First Evangelical Free Church of Fullerton, California, is a gigantic church where Chuck Swindoll’s preaching is supplemented by programs for every age and interest. David Jobe is the assistant pastor for Senior Adult Ministries, a job he developed after making a proposal while he was a layman.

His energy has sparked a wide variety of activities for the elderly, including twice-a-month support groups for the children of dependent adults, telephone counseling committees, an intergenerational musical (Side by Side), and outreach in local nursing homes. But the heart of their program is a weekly Friday program. It includes a monthly luncheon, a monthly trip, and in the spring and fall semi-monthly “discipleship breakfasts.” Most of the active participants are church members, who live in suburban Orange County.

• Janet Yancey’s seniors program at Chicago’s LaSalle Street Church bears programmatic similarities to Jobe’s—luncheons and trips—but its constituents are very different. She reaches out to a large number of “SROs” (Single Room Occupants) who live isolated, indigent lives. Many have not seen the inside of a church in years. Not only do they get a hot meal in the LaSalle Street Church basement once a week, but they get an education in living together.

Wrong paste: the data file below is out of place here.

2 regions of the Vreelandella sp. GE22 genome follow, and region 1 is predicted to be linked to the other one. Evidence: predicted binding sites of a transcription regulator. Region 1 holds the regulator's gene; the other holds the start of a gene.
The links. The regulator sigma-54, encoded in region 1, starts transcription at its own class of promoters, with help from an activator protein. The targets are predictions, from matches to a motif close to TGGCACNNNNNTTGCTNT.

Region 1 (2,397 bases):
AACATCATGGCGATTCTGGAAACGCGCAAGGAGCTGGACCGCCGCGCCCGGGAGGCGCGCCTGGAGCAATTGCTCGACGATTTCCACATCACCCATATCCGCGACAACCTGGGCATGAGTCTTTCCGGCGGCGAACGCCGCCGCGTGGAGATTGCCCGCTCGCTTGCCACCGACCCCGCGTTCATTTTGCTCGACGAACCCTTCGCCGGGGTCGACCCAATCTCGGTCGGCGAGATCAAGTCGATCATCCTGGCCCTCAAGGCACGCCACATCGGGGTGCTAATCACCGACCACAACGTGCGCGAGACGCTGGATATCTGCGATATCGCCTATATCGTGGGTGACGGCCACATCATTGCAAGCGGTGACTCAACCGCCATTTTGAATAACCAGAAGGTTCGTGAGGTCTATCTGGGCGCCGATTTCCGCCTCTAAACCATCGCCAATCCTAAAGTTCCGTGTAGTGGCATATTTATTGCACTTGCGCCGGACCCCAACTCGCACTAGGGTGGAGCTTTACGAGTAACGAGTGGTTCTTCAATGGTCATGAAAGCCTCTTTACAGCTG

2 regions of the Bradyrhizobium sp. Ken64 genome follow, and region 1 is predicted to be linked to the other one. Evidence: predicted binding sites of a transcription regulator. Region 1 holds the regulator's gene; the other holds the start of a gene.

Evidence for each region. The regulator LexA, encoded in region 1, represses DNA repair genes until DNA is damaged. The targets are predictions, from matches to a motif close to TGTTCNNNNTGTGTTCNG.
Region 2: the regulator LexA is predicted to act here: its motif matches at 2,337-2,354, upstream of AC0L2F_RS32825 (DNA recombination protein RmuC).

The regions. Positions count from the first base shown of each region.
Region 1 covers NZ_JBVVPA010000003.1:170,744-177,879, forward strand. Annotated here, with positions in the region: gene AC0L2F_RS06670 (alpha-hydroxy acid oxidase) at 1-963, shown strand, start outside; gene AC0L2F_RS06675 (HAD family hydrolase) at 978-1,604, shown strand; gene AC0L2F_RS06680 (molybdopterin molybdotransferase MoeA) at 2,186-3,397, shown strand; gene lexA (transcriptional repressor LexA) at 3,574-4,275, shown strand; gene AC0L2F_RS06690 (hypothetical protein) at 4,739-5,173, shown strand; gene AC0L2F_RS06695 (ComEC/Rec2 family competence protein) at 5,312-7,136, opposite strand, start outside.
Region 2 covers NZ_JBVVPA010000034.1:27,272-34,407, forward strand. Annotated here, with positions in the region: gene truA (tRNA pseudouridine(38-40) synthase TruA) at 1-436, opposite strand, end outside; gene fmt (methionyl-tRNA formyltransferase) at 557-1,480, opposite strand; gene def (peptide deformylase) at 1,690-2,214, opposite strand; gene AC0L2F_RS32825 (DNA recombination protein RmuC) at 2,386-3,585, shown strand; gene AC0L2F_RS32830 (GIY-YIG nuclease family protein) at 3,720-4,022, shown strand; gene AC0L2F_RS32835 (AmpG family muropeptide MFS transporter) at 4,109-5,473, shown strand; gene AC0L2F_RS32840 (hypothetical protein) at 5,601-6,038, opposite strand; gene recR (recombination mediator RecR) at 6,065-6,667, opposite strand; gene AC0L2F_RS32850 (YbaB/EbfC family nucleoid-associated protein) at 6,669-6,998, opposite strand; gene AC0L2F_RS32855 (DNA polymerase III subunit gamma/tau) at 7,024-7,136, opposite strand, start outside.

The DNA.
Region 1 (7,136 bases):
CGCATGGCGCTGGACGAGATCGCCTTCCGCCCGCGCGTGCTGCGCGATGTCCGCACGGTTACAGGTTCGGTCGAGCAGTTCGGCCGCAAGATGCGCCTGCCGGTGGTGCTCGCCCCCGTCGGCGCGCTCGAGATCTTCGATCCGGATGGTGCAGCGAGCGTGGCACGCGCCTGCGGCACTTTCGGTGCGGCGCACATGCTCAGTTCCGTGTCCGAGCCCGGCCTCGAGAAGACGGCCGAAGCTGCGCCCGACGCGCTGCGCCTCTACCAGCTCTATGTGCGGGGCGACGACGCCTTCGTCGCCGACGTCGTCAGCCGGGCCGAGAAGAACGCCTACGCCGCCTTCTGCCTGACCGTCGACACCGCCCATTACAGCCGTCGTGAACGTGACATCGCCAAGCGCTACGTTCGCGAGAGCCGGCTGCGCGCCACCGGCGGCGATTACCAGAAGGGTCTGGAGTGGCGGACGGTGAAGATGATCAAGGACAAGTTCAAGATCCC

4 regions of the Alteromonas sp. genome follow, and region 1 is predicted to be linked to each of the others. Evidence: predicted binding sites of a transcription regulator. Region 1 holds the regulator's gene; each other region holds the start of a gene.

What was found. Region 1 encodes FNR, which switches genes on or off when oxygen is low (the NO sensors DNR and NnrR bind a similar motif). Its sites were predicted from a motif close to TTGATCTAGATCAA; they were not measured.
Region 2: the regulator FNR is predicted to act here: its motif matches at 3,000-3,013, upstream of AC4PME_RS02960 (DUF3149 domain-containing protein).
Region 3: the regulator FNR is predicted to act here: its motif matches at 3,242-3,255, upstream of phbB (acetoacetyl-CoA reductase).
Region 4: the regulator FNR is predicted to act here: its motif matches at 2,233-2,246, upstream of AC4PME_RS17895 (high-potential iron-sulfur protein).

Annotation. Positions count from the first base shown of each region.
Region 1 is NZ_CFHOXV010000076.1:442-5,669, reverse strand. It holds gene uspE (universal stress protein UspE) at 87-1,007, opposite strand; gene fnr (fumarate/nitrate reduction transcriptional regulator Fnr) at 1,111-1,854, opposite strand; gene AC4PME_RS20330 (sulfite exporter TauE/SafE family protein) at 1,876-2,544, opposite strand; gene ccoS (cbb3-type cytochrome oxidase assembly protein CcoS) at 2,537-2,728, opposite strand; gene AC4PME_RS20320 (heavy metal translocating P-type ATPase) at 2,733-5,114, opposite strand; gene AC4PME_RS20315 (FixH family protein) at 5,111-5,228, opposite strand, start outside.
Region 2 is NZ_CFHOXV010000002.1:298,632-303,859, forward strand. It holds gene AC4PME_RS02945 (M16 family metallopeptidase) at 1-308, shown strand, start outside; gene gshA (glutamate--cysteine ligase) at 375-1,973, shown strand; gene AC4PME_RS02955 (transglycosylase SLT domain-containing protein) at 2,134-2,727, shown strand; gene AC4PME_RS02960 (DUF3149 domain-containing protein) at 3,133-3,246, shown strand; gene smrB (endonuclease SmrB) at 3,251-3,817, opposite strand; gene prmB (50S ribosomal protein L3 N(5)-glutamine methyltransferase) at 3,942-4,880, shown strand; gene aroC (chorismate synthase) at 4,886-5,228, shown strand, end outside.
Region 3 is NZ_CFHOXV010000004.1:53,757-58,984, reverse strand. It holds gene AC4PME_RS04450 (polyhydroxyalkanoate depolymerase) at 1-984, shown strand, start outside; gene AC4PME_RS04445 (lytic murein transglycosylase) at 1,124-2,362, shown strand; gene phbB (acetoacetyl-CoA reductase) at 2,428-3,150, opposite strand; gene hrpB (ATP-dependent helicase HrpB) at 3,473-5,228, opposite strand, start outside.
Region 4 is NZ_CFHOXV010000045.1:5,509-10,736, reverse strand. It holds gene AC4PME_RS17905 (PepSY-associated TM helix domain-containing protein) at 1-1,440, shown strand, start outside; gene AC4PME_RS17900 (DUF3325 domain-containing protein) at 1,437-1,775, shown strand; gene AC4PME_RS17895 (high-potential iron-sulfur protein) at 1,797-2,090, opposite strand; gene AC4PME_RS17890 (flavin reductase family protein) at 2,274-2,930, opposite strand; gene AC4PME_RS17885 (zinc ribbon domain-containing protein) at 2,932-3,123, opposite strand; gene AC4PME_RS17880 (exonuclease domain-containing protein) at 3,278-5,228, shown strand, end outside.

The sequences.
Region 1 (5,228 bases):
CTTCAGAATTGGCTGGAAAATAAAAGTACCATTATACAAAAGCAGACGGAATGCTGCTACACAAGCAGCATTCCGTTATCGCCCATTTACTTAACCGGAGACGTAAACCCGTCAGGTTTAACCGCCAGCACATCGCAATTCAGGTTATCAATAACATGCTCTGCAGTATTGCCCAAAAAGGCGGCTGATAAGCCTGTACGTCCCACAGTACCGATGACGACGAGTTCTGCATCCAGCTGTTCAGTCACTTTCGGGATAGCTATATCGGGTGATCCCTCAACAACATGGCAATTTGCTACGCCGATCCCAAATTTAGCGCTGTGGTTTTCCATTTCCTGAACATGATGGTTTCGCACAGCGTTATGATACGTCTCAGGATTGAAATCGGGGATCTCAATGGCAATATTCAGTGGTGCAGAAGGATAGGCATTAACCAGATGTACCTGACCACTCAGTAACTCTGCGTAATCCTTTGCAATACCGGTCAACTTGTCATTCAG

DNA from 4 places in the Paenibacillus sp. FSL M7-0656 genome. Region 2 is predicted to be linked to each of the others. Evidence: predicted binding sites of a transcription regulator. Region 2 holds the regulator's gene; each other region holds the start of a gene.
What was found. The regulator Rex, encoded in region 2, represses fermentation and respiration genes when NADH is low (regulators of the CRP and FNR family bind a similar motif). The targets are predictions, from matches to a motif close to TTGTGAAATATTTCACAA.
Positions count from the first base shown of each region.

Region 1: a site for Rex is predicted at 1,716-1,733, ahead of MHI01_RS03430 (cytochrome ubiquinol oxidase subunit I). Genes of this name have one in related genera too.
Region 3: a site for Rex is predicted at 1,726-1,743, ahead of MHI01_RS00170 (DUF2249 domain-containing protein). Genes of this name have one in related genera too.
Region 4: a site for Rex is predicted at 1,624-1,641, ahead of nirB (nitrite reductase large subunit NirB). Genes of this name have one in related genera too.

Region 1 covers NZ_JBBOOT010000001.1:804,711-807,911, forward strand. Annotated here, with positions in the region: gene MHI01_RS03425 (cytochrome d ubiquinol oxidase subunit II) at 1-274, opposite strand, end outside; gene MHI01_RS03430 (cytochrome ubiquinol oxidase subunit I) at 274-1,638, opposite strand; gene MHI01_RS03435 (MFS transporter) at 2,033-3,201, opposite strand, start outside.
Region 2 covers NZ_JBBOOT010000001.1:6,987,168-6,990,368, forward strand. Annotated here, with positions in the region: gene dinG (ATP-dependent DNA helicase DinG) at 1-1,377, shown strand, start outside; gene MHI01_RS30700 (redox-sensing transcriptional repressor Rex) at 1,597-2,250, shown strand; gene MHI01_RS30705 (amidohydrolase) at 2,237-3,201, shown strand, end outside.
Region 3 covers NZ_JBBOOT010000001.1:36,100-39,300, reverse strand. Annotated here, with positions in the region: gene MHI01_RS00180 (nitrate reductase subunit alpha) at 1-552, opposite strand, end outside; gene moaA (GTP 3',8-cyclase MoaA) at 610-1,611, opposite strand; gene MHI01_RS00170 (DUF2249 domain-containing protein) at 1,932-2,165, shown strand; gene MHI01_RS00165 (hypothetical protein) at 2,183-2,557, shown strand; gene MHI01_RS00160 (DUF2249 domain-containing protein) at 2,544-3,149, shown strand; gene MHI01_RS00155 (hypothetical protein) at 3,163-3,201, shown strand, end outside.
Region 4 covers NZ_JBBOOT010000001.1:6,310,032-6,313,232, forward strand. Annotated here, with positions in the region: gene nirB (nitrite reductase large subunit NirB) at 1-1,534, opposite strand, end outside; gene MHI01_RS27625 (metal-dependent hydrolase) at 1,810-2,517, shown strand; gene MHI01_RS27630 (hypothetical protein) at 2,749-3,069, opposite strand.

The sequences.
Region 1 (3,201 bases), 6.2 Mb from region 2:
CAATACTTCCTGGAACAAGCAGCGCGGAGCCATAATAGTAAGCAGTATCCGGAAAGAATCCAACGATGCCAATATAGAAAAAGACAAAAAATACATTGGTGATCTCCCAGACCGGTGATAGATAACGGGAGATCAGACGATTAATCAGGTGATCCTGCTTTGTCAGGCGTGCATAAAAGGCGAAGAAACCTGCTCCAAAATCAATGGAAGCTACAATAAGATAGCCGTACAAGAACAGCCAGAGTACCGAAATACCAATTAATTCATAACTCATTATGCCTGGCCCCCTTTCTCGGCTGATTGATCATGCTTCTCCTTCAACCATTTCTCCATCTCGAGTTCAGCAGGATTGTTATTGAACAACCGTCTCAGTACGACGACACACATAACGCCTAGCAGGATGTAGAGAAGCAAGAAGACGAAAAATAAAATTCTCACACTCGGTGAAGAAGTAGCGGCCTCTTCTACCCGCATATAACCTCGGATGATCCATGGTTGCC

“They need to learn to care for people,” says Yancey. “We talk about birthdays, who’s sick, who is in hospitals. I talk about what’s acceptable: You pick up your own stuff and put it in the trash. If you get up to get food, check to see if anybody else wants some. Have you asked your neighbors or friends how they are?”

• Pat Parker works part-time at Pennsylvania’s ...

Subscriber access only You have reached the end of this Article Preview

To continue reading, subscribe now. Subscribers have full digital access.

Have something to add about this? See something we missed? Share your feedback here.

Our digital archives are a work in progress. Let us know if corrections need to be made.

Tags:
Issue: